“CaPS believes deeply in the [university’s] commitment to diversity, and as such, we want to assist students and alumni in connecting with employers that value diversity and inclusion and demonstrate this through their actions,” Sophinos says.

    Sprague and Sophinos identify key elements of UNH CaPS’ diversity and inclusion resources, consultation, and recognition efforts that make them effective:

    Recognition Effectiveness

    • The employer recognition within Handshake embeds the program into the existing experience of students and employers.  
    • The criteria for recognition are based on best practices and reputable resources. We cultivated our criteria primarily from a NACE Journal article, “The Role of Career Development Professionals in the Black Talent Recruitment Process;” NACE’s Diversity & Inclusion Self-Assessment; Ibram X. Kendi’s book, How to Be Anti-Racist; and conversations and trainings with CaPS’ partners in UNH’s Office of Community, Equity, and Diversity.
    • “Recognized employers are reviewed annually as we believe it is not enough to meet the criteria at one static point in time. To be recognized year over year, employers need to show progress on their commitment to diversity and inclusion,” Sophinos says.

    Resource Effectiveness

    • Resources are sourced from reputable sites and vetted by multiple staff, including CaPS’ partners within UNH who serve as subject matter experts. The reputability of these sources assures employer partners that the information can be trusted and that it reflects the most current best practices.
    • Each criterion has a corresponding resource to provide employer partners with a clear explanation of expectations and actionable steps they can take to meet them.

    Consultation Effectiveness

    • If an employer inquires or applies to the Diversity and Inclusion Employer Champion Program, they receive a consultation from the CaPS employer relations team to engage them in the program and encourage their continuous diversity and inclusion education. If an employer does not meet program criteria, CaPS offers resources and constructive feedback on what they can improve.
    • The CaPS employer relations team providing consultations is committed to their growth and education in this space. “We cannot consider ourselves subject matter experts, but have strong relationships with experts on campus and are committed to deepening our understanding and knowledge,” Sprague notes.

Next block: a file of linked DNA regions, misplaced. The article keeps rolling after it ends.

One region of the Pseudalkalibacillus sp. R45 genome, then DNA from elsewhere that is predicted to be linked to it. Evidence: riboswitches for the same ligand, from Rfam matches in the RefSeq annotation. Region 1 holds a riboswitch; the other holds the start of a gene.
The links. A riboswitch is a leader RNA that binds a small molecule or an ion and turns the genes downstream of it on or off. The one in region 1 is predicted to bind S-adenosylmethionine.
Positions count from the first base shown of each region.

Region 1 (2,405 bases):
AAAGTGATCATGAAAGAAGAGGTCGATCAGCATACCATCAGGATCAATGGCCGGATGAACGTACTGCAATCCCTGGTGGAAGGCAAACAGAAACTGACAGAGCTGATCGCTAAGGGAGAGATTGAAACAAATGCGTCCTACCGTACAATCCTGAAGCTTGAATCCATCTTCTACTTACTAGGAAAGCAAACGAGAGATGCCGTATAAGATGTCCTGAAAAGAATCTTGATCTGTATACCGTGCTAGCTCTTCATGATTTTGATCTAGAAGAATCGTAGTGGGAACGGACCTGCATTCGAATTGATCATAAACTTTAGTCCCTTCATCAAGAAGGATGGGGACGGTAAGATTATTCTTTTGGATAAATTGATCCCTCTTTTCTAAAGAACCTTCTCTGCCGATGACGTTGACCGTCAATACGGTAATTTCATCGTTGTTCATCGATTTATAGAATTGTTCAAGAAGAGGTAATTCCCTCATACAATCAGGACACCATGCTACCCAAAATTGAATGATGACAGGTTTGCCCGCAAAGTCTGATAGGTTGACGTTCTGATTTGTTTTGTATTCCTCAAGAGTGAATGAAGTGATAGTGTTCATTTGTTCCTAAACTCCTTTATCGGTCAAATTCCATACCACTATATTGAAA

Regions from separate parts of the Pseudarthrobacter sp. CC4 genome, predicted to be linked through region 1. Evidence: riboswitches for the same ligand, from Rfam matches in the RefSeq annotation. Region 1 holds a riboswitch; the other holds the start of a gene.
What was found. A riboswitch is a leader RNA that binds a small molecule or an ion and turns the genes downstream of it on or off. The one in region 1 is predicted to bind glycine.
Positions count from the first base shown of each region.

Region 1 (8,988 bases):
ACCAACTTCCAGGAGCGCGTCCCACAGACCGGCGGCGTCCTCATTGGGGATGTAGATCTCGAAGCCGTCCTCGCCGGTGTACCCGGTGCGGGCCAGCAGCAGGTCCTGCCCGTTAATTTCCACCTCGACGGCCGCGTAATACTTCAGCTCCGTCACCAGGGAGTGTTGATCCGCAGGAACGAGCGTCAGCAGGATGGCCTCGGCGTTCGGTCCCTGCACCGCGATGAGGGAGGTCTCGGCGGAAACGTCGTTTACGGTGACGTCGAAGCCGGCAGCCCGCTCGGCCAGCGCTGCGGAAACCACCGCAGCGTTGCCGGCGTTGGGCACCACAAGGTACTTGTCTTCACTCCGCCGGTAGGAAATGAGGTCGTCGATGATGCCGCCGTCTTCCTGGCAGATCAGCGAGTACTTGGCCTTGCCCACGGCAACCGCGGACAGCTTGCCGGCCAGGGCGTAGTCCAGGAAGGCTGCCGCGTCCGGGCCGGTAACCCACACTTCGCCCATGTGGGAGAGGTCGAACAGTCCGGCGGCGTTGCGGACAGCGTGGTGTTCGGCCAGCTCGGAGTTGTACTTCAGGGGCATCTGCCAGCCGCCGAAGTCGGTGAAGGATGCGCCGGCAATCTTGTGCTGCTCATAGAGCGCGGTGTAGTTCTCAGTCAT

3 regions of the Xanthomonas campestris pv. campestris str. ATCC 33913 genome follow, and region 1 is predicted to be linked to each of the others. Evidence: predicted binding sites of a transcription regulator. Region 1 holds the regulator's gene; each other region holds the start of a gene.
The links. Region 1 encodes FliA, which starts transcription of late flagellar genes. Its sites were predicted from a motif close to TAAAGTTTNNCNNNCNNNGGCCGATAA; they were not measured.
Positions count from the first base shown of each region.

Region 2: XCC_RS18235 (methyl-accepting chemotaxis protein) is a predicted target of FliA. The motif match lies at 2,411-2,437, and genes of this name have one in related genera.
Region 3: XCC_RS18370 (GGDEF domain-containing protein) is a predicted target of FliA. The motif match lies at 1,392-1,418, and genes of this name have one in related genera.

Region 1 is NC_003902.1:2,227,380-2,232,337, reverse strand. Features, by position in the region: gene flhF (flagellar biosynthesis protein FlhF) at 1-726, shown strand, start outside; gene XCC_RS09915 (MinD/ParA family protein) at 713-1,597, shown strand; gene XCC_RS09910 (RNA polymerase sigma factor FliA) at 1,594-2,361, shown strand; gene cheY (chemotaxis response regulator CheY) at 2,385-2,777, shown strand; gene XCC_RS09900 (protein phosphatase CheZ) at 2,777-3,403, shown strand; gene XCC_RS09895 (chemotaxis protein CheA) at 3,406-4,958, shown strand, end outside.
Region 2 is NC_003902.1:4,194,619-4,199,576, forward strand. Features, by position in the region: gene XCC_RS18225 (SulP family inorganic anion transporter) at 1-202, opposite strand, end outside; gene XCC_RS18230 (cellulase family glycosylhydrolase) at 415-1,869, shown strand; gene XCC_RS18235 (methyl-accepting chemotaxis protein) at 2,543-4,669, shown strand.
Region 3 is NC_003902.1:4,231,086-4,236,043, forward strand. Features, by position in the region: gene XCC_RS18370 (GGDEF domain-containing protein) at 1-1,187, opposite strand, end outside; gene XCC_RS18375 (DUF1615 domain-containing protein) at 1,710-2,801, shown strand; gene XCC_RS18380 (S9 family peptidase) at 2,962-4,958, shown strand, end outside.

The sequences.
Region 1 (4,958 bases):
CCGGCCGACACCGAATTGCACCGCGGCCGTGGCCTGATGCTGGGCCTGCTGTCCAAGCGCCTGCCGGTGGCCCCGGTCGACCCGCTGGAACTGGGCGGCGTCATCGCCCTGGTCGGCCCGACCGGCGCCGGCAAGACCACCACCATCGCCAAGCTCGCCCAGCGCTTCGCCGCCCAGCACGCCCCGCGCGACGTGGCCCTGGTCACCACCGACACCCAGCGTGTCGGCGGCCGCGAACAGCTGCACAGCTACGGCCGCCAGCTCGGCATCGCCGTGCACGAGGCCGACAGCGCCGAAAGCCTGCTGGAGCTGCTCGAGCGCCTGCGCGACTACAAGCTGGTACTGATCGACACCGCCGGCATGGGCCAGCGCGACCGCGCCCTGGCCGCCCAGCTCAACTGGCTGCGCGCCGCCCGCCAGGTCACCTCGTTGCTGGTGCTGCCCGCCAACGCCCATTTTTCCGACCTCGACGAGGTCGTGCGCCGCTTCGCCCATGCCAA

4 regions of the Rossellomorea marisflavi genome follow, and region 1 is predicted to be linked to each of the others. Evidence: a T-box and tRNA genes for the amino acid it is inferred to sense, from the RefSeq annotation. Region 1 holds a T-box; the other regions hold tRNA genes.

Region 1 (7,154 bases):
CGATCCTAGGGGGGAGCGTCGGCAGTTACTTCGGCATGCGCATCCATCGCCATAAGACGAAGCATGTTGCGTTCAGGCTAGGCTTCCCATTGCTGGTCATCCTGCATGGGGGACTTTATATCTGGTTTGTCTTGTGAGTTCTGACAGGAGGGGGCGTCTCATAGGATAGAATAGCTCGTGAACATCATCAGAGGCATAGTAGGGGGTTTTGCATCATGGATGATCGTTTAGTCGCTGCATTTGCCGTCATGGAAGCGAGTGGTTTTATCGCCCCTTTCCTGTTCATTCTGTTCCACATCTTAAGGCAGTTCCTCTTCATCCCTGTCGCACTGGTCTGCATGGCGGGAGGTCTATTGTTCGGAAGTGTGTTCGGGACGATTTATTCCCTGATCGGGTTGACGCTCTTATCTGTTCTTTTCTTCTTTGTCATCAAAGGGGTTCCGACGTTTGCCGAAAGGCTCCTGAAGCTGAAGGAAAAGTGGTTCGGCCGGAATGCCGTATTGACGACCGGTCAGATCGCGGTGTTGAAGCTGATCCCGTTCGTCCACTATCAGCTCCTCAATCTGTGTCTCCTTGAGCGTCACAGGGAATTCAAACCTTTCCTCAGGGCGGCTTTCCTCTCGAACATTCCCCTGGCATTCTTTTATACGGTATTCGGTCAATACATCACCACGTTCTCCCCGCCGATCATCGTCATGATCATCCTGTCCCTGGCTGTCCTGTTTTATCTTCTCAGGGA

Sprague and Sophinos offer other recommendations for their colleagues in career services for creating and managing effective diversity and inclusion resource libraries and recognition programs, including:

    • Partnering with subject matter experts—These should be both internal and external sources.
    • Creating evergreen resources
    • Holding yourselves accountable—Integrate work into your core mission, strategic objectives, and employee metrics.
    • Making it a priority—Commit resources, determine a project manager, and create and implement an annual program review.
    • Keep the student experience at the forefront of the initiative—Consider the program from their perspective and gather feedback before its launch.

    “While we are proud of the action we’ve taken, we acknowledge there is more work to do and look forward to continuing our efforts in this space,” Sprague says.

    “This was truly a team effort and could not have been accomplished without our department’s dedication and passion for taking action. We are committed to continuing to educate ourselves, focus on best practices, and collaborate with other university partners to grow as stronger champions for diversity, equity, and inclusion."